Landslide fatalities are greater than previously thought

Landslide fatalities are greater than previously thought
This is a buried house in Sichuan following a landslide. Credit: Professor Dave Petley, Durham University

Landslides kill ten times more people across the world than was previously thought, according to research by Durham University, UK.

A new of hazards shows that 32,300 people died in landslides between 2004 and 2010. Previous estimates ranged from 3,000 to 7,000 fatalities.

The database, which provides the first detailed analysis of fatal landslides across the world, maps hotspots including China, Central and South America, and India.

The researchers say that the new database, the Durham Fatal Landslide Database (DFLD), can help policymakers to prioritise areas for action to manage hazards and to lessen the risks to human populations living in hotspot regions.

The findings are published in the journal Geology.

Lead researcher, Professor David Petley, a Geographer at the International Landslide Centre, and Co-Director of The Institute of Hazard, Risk and , Durham University, said: "The environmental effects of landslides are often devastating for nearby .

This video shows the annual cycle of global and Asian fatal landslides (for the full dataset described in the research paper). They have been divided into the 52 weeks of the year -- for each week the map shows all of the landslides that occurred in that week of the year for the full dataset. Each dot is a single landslide. Note that in the early part of the year the focus is on South and Central America; in the middle part of the year (weeks 20 to 40) the focus shifts to Asia. In the first part of the northern hemisphere summer (weeks 20 to 30 or so) the landslides mostly occur in South Asia, later on this shifts to China. At the end of the year the concentration moves to Southeast Asia. This pattern reflects the global cycle of continental scale rainfall events, especially the Asian monsoon, which is mostly responsible for the triggering of landslides that kill people. Credit: Professor Dave Petley, Durham University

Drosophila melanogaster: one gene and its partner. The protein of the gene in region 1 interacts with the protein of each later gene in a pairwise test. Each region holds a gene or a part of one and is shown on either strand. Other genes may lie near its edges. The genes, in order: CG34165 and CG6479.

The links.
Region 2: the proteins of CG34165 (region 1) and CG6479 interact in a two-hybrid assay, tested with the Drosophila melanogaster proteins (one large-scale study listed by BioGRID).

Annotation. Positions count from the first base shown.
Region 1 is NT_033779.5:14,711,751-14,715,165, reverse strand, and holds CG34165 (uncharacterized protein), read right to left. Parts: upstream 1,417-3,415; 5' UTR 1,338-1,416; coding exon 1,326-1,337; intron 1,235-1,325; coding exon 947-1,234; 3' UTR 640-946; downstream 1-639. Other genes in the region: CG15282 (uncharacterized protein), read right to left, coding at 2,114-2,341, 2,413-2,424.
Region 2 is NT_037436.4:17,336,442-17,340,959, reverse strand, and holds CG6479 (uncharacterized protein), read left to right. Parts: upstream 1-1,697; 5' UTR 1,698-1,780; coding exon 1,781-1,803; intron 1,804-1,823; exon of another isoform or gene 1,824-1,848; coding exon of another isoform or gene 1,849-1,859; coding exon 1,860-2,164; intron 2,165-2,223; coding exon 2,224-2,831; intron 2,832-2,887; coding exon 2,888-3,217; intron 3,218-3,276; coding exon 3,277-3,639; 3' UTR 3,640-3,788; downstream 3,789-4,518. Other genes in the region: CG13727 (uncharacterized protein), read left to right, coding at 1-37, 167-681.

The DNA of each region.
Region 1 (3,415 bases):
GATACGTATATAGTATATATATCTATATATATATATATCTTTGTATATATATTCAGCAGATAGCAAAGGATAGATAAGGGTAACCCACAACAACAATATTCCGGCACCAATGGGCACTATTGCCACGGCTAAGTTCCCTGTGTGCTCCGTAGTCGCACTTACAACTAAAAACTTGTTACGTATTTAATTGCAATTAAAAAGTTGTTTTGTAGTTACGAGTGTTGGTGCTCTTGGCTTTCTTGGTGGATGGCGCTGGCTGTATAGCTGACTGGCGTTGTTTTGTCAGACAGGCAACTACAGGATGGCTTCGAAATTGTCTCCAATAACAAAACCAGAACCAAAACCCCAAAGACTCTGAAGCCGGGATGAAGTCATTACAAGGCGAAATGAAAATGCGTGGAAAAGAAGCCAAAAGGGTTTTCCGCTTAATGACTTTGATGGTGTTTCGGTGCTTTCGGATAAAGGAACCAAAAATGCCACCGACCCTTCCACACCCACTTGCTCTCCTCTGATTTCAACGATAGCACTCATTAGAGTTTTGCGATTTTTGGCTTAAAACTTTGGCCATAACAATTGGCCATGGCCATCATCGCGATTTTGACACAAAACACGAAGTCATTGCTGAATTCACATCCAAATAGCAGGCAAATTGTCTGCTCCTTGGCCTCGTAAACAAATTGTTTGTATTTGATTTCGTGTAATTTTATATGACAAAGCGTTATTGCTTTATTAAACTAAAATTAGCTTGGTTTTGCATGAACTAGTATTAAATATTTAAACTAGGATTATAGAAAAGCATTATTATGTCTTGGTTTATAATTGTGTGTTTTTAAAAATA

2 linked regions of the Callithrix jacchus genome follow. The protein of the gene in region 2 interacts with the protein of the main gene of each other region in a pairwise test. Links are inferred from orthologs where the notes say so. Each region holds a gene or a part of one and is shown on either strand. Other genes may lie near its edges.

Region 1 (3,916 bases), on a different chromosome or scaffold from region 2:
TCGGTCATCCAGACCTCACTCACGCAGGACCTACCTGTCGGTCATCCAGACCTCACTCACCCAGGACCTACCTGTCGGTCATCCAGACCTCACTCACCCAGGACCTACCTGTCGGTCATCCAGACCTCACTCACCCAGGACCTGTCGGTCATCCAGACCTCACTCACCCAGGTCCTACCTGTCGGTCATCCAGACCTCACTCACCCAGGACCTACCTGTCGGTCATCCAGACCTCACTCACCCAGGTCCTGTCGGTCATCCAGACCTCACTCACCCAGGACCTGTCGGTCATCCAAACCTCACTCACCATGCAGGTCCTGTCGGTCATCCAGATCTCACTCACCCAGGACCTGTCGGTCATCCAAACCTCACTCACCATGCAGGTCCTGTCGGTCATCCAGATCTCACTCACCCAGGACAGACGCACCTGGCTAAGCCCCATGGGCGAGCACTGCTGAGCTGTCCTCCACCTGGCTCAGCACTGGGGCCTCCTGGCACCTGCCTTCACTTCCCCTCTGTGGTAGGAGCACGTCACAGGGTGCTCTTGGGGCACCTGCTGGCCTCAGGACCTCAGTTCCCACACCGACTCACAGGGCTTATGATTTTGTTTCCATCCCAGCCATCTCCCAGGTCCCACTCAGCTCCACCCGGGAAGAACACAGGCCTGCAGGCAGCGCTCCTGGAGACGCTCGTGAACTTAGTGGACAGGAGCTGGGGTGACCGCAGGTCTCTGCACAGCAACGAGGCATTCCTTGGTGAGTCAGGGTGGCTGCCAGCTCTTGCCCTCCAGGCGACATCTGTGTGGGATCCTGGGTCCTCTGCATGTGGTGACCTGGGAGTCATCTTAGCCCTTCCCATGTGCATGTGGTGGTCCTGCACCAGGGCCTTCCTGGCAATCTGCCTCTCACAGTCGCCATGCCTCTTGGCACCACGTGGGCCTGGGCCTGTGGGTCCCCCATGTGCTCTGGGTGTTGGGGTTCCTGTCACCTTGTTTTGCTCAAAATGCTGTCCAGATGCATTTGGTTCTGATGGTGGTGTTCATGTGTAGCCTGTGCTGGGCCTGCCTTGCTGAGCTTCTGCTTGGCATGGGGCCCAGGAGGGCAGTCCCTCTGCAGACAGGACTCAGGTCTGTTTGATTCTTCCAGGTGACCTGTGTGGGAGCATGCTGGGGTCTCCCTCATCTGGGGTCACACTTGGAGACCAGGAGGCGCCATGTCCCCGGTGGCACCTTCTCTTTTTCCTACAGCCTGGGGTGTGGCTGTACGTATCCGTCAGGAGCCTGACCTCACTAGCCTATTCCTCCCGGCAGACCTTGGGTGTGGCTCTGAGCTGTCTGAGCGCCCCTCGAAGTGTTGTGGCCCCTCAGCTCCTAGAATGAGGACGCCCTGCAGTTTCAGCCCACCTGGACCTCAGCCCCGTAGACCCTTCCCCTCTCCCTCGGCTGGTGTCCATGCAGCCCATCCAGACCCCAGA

"We need to recognise the extent of the problem and take steps to manage what is a major environmental risk to people across the world. Our database will enable us to do this by identifying areas most at risk and could help to save thousands of lives."

The DFLD includes only fatal landslides and is compiled using a number of and analysis of government statistics, aid agency reports, and research papers.

It is still likely that the database underestimates the number of landslides and deaths. The database excludes data from landslides caused by earthquakes due to the high level of uncertainty associated with these events. Following an earthquake, where there is a fatal landslide, the deaths are attributed to the earthquake trigger itself, rather than the landslide.

The researchers say that , deforestation, melting permafrost in high mountainous areas, and high and increasing human are important factors in the cause, distribution, number, extent and effects of landslides.

More fatal landslide events are recorded in May to October and the dominant global trigger is rain from the monsoon. Tropical cyclones also generate extreme rainfall events that trigger landslides in Asia, and hurricanes have the same effect on regions in the Caribbean and Central America.

Landslide fatalities are greater than previously thought
The background image shows global topography; each dot represents a single landslide that has killed a person. Credit: Professor Dave Petley, Durham University

In some areas with a history of fatal landslides, such as Hong Kong, programmes to mitigate the risks of landslides have been successful.

Professor David Petley said: "Areas with a combination of high relief, intense rainfall, and a high population density are most likely to experience high numbers of fatal landslides. are a global hazard requiring a major change in perception and policy.

"There are things that we can do to manage and mitigate landslide risks such as controlling land use, proactive forest management, and guiding development away from vulnerable areas."

Global landslide hotspots:

  • Southern edge of the Himalayan Arc
  • South west coast of India
  • Sri Lanka
  • Southern and eastern coasts of China
  • Central China, notably the mountains around the Sichuan Basin
  • Western edge of the Philippine Sea plate (Japan, Taiwan and the Philippines)
  • Central Caribbean islands including Haiti
  • Indonesia, especially in Java
  • Along the mountainous chain from Mexico, Central America, to Chile, South America, but especially in Colombia

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Journal information: Geology

Provided by Durham University
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